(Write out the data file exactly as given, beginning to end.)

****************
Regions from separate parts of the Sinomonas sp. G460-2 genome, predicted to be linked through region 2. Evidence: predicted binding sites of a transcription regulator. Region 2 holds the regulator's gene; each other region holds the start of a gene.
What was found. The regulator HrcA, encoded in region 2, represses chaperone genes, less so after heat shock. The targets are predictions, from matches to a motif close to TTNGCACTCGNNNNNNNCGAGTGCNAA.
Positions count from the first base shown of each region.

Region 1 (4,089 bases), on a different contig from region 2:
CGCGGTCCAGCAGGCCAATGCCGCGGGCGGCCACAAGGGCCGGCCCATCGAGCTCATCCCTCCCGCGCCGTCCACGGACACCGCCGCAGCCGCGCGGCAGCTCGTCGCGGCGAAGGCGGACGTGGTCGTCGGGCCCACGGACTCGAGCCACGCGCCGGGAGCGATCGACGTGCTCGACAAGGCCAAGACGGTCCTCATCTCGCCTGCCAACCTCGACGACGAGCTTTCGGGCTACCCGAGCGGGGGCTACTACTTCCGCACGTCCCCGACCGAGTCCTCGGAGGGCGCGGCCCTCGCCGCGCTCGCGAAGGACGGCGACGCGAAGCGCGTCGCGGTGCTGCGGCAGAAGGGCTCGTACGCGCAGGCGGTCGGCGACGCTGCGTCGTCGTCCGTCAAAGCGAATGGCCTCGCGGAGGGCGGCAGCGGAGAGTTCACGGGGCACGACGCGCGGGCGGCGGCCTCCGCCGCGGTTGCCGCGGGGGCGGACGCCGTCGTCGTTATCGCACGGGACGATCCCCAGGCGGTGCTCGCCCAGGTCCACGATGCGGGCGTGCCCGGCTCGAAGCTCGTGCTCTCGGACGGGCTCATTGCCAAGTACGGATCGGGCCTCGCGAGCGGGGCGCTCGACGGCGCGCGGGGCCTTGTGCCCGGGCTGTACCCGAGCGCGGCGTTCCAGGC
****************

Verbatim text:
Regions from separate parts of the Sinomonas sp. G460-2 genome, predicted to be linked through region 2. Evidence: predicted binding sites of a transcription regulator. Region 2 holds the regulator's gene; each other region holds the start of a gene.
What was found. The regulator HrcA, encoded in region 2, represses chaperone genes, less so after heat shock. The targets are predictions, from matches to a motif close to TTNGCACTCGNNNNNNNCGAGTGCNAA.
Positions count from the first base shown of each region.

Region 1 (4,089 bases), on a different contig from region 2:
CGCGGTCCAGCAGGCCAATGCCGCGGGCGGCCACAAGGGCCGGCCCATCGAGCTCATCCCTCCCGCGCCGTCCACGGACACCGCCGCAGCCGCGCGGCAGCTCGTCGCGGCGAAGGCGGACGTGGTCGTCGGGCCCACGGACTCGAGCCACGCGCCGGGAGCGATCGACGTGCTCGACAAGGCCAAGACGGTCCTCATCTCGCCTGCCAACCTCGACGACGAGCTTTCGGGCTACCCGAGCGGGGGCTACTACTTCCGCACGTCCCCGACCGAGTCCTCGGAGGGCGCGGCCCTCGCCGCGCTCGCGAAGGACGGCGACGCGAAGCGCGTCGCGGTGCTGCGGCAGAAGGGCTCGTACGCGCAGGCGGTCGGCGACGCTGCGTCGTCGTCCGTCAAAGCGAATGGCCTCGCGGAGGGCGGCAGCGGAGAGTTCACGGGGCACGACGCGCGGGCGGCGGCCTCCGCCGCGGTTGCCGCGGGGGCGGACGCCGTCGTCGTTATCGCACGGGACGATCCCCAGGCGGTGCTCGCCCAGGTCCACGATGCGGGCGTGCCCGGCTCGAAGCTCGTGCTCTCGGACGGGCTCATTGCCAAGTACGGATCGGGCCTCGCGAGCGGGGCGCTCGACGGCGCGCGGGGCCTTGTGCCCGGGCTGTACCCGAGCGCGGCGTTCCAGGC